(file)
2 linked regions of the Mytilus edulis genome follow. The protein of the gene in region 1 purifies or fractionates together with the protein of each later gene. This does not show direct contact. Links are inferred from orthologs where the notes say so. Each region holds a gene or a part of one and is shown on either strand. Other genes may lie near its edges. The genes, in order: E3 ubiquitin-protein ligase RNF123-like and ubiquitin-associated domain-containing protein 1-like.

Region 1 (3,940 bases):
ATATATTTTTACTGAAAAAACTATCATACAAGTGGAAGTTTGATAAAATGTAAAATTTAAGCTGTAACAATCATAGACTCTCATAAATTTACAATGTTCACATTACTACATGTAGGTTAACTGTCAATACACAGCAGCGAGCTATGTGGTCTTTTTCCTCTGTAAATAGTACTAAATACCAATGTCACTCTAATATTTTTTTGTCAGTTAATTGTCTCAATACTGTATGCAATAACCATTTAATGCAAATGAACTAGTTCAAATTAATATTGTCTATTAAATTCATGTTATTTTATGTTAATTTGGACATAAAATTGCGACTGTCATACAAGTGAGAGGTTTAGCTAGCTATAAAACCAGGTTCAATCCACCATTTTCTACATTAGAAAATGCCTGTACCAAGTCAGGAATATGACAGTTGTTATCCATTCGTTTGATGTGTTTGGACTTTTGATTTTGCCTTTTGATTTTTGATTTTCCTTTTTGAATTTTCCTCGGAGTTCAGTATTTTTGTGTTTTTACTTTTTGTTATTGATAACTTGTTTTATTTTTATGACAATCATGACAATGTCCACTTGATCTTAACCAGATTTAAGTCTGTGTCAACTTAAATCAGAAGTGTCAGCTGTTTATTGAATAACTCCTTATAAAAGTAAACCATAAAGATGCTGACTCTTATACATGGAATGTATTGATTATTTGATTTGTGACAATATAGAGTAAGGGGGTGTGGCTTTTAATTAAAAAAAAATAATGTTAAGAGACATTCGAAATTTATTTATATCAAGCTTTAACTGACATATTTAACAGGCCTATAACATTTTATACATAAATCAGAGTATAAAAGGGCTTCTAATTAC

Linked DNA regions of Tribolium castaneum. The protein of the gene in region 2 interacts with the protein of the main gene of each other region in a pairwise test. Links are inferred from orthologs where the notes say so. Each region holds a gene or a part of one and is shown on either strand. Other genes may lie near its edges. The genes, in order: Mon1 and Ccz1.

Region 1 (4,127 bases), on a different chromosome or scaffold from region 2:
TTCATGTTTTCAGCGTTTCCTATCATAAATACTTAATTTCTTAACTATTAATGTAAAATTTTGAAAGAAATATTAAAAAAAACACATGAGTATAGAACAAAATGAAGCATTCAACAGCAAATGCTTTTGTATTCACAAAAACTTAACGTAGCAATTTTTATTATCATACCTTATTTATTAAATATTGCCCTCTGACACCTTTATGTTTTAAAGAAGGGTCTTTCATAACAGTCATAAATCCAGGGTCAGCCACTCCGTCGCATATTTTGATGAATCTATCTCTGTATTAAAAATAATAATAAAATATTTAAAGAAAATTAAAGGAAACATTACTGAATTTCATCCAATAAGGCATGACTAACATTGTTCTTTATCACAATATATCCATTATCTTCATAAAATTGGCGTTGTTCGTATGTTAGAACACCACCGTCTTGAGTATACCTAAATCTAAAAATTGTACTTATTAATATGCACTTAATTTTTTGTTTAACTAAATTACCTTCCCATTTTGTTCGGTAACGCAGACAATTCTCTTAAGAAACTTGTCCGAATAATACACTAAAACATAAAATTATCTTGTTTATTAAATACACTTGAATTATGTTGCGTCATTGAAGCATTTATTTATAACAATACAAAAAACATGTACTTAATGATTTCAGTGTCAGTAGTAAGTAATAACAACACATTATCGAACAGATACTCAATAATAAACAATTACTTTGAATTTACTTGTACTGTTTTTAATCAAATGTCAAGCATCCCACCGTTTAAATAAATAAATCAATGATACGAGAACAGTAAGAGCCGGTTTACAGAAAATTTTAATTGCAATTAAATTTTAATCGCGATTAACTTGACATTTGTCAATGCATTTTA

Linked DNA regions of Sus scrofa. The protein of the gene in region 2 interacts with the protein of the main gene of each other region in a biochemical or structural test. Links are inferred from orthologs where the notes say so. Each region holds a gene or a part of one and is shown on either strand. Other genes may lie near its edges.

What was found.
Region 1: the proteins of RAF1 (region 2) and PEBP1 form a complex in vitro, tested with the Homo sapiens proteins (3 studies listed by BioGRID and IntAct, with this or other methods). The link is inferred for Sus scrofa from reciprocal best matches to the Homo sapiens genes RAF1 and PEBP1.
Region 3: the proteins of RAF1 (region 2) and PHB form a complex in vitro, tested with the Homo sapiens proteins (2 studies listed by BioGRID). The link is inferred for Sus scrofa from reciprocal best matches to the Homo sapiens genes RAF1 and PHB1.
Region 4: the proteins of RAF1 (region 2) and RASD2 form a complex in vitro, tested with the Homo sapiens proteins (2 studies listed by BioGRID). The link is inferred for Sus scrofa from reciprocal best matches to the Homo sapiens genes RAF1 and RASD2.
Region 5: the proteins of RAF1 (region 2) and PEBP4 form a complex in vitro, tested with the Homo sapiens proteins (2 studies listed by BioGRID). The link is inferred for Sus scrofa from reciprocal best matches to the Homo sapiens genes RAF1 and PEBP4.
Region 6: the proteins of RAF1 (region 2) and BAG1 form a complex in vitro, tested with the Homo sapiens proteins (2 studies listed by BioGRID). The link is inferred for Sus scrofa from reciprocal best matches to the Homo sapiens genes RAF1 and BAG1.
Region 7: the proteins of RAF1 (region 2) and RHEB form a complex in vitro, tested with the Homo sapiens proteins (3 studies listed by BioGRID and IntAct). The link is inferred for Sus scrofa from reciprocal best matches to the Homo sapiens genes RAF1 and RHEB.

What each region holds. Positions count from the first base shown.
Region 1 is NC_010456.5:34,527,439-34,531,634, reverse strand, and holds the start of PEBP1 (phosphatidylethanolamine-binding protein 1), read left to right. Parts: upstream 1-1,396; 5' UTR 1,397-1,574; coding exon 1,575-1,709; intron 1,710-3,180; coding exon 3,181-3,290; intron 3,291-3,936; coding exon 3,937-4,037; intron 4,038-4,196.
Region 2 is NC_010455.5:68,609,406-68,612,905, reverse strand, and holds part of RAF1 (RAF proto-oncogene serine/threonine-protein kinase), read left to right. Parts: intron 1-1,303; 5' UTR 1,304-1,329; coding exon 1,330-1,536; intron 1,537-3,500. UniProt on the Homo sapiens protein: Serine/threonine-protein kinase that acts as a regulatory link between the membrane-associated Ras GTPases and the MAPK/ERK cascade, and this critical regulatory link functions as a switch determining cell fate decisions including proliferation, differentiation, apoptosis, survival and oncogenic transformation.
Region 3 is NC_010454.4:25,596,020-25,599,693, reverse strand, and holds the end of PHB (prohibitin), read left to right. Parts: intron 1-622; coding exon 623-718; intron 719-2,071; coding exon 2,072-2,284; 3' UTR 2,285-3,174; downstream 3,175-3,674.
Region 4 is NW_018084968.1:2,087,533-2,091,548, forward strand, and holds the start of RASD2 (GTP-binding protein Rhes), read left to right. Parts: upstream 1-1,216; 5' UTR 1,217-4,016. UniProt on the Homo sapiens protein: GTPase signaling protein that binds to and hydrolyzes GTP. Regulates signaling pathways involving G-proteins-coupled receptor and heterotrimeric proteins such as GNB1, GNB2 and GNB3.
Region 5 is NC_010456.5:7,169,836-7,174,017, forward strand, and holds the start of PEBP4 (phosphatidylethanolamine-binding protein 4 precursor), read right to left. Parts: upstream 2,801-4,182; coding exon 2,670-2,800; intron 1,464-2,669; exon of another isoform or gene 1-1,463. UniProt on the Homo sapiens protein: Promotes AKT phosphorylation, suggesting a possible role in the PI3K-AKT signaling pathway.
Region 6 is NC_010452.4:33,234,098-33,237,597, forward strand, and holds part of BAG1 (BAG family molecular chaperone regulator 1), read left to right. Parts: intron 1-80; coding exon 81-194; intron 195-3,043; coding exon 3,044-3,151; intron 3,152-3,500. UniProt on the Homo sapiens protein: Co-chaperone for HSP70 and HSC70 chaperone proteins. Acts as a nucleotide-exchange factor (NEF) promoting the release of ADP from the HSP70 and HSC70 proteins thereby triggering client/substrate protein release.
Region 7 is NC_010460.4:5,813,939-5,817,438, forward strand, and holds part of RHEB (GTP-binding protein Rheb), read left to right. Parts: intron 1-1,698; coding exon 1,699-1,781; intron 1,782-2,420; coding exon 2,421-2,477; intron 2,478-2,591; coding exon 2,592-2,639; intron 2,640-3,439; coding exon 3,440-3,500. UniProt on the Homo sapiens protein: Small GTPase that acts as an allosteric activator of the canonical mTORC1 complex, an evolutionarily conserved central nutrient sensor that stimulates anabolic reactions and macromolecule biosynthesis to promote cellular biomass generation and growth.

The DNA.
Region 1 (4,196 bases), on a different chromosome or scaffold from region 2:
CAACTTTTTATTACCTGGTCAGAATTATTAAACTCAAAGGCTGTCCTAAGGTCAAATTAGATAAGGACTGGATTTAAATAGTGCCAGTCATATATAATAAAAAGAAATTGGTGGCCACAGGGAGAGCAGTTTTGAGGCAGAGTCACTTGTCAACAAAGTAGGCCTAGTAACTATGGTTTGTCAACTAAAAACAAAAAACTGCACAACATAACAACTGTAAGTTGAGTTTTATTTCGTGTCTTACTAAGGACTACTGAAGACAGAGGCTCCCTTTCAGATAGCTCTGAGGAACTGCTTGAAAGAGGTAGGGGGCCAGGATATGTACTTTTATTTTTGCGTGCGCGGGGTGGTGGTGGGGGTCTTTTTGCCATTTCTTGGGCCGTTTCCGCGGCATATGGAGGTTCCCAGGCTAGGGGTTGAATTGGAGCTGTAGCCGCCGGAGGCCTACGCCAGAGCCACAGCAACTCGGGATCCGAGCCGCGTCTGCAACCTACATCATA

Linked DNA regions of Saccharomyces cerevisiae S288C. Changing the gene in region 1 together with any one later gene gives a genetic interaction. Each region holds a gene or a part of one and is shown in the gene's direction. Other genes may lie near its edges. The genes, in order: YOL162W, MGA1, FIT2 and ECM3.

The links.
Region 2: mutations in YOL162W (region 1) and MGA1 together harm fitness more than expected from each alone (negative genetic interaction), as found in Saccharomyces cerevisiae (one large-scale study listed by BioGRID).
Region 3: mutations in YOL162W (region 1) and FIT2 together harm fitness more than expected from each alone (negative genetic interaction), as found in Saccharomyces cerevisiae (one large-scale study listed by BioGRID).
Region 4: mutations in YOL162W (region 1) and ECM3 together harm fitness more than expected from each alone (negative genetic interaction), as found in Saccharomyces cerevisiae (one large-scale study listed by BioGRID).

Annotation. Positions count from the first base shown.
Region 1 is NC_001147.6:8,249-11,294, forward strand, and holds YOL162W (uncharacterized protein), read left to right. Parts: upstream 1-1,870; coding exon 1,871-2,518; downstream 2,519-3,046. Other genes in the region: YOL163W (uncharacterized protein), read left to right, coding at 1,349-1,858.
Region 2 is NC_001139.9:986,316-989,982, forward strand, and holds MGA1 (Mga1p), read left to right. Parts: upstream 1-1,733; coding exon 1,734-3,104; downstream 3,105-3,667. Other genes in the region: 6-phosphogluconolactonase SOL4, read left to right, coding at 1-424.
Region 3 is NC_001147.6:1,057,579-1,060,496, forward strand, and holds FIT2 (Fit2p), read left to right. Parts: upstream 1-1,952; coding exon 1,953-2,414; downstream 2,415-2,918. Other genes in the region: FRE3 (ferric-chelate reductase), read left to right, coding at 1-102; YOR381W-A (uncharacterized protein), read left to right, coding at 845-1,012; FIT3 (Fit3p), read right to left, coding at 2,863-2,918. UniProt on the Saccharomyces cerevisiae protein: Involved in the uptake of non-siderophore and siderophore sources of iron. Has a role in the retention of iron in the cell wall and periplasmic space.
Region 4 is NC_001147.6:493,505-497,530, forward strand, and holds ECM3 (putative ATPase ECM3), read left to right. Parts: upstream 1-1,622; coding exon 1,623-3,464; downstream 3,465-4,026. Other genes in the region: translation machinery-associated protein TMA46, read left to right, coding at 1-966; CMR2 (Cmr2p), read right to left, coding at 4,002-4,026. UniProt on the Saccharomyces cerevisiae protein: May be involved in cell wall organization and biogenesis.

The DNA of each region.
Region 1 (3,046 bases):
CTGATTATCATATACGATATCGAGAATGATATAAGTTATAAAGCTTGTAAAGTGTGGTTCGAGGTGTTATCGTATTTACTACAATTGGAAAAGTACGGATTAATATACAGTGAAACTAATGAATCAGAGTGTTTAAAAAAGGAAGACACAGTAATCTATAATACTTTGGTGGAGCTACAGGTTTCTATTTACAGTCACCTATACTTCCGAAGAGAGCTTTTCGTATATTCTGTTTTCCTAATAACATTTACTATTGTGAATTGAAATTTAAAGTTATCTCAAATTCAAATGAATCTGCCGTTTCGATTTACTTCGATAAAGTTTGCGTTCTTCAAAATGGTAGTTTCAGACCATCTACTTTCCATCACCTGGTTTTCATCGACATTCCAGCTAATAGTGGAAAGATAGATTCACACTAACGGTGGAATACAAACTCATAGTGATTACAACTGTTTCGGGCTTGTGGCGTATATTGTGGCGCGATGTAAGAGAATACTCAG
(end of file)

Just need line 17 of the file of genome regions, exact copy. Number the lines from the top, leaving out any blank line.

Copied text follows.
Region 2 is NC_010455.5:68,609,406-68,612,905, reverse strand, and holds part of RAF1 (RAF proto-oncogene serine/threonine-protein kinase), read left to right. Parts: intron 1-1,303; 5' UTR 1,304-1,329; coding exon 1,330-1,536; intron 1,537-3,500. UniProt on the Homo sapiens protein: Serine/threonine-protein kinase that acts as a regulatory link between the membrane-associated Ras GTPases and the MAPK/ERK cascade, and this critical regulatory link functions as a switch determining cell fate decisions including proliferation, differentiation, apoptosis, survival and oncogenic transformation.